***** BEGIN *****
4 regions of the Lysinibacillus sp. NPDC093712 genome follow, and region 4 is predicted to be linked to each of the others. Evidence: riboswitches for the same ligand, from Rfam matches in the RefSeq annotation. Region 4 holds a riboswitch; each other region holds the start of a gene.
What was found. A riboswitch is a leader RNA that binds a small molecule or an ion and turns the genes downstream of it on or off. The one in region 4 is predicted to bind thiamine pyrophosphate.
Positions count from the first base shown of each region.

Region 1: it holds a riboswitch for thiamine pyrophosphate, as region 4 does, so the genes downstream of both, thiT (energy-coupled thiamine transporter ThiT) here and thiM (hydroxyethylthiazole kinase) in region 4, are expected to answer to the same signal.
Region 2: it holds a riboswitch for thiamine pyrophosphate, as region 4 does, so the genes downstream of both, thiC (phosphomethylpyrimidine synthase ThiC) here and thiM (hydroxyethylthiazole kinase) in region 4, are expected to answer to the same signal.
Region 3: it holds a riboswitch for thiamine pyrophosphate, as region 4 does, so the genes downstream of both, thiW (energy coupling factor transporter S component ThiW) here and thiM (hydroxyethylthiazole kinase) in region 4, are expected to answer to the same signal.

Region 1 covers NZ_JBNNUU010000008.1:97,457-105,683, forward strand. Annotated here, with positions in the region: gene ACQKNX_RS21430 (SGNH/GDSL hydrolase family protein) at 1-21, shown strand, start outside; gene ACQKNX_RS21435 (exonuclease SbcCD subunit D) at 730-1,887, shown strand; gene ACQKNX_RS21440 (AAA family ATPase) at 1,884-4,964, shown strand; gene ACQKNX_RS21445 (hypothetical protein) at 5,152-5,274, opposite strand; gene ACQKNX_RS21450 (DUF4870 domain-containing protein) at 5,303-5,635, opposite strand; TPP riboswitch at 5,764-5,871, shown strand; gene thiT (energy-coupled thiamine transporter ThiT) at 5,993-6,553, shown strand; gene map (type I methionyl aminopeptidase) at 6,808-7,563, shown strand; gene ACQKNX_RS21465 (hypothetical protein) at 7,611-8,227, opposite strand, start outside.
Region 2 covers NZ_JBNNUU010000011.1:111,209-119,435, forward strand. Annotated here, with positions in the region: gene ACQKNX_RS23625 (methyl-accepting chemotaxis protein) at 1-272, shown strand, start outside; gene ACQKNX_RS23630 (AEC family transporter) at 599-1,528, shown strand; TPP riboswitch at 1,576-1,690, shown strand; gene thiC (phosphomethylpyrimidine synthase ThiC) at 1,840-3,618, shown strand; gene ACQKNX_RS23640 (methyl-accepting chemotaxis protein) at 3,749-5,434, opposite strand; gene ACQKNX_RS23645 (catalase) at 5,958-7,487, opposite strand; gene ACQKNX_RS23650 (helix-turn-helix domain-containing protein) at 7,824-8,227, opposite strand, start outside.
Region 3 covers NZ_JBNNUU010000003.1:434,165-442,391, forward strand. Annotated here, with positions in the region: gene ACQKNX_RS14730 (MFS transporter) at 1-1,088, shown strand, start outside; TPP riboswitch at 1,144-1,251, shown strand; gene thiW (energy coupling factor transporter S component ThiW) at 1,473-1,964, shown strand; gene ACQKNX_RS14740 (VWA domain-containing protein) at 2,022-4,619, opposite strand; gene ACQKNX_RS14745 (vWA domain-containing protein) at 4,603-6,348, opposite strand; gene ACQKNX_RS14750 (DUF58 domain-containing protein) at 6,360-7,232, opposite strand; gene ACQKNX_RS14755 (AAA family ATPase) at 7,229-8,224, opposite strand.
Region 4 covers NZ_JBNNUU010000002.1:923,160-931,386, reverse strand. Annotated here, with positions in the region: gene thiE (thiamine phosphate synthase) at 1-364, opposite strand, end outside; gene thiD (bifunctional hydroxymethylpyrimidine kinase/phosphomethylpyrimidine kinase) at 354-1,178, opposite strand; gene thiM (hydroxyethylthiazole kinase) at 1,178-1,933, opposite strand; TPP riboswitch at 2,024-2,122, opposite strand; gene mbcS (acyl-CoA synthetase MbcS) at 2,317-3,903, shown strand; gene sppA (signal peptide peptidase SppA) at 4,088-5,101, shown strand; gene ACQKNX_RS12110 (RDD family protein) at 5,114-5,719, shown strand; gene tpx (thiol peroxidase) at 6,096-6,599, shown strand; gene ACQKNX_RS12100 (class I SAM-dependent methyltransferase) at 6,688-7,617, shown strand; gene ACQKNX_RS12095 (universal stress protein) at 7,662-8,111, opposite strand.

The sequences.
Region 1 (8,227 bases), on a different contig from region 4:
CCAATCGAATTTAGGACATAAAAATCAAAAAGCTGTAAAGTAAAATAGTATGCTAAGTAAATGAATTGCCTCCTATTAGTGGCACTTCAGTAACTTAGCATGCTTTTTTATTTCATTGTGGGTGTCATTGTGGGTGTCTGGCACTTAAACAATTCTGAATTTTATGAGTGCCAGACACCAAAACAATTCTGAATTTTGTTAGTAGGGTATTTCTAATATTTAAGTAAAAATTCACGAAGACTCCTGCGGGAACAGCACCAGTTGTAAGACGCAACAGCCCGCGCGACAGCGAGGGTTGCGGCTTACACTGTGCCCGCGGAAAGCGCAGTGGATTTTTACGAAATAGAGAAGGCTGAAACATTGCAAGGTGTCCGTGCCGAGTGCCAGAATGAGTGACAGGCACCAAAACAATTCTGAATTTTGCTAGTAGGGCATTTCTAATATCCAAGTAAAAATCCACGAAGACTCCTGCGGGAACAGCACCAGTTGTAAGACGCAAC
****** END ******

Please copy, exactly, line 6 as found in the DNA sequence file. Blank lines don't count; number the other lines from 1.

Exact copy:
Region 3: it holds a riboswitch for thiamine pyrophosphate, as region 4 does, so the genes downstream of both, thiW (energy coupling factor transporter S component ThiW) here and thiM (hydroxyethylthiazole kinase) in region 4, are expected to answer to the same signal.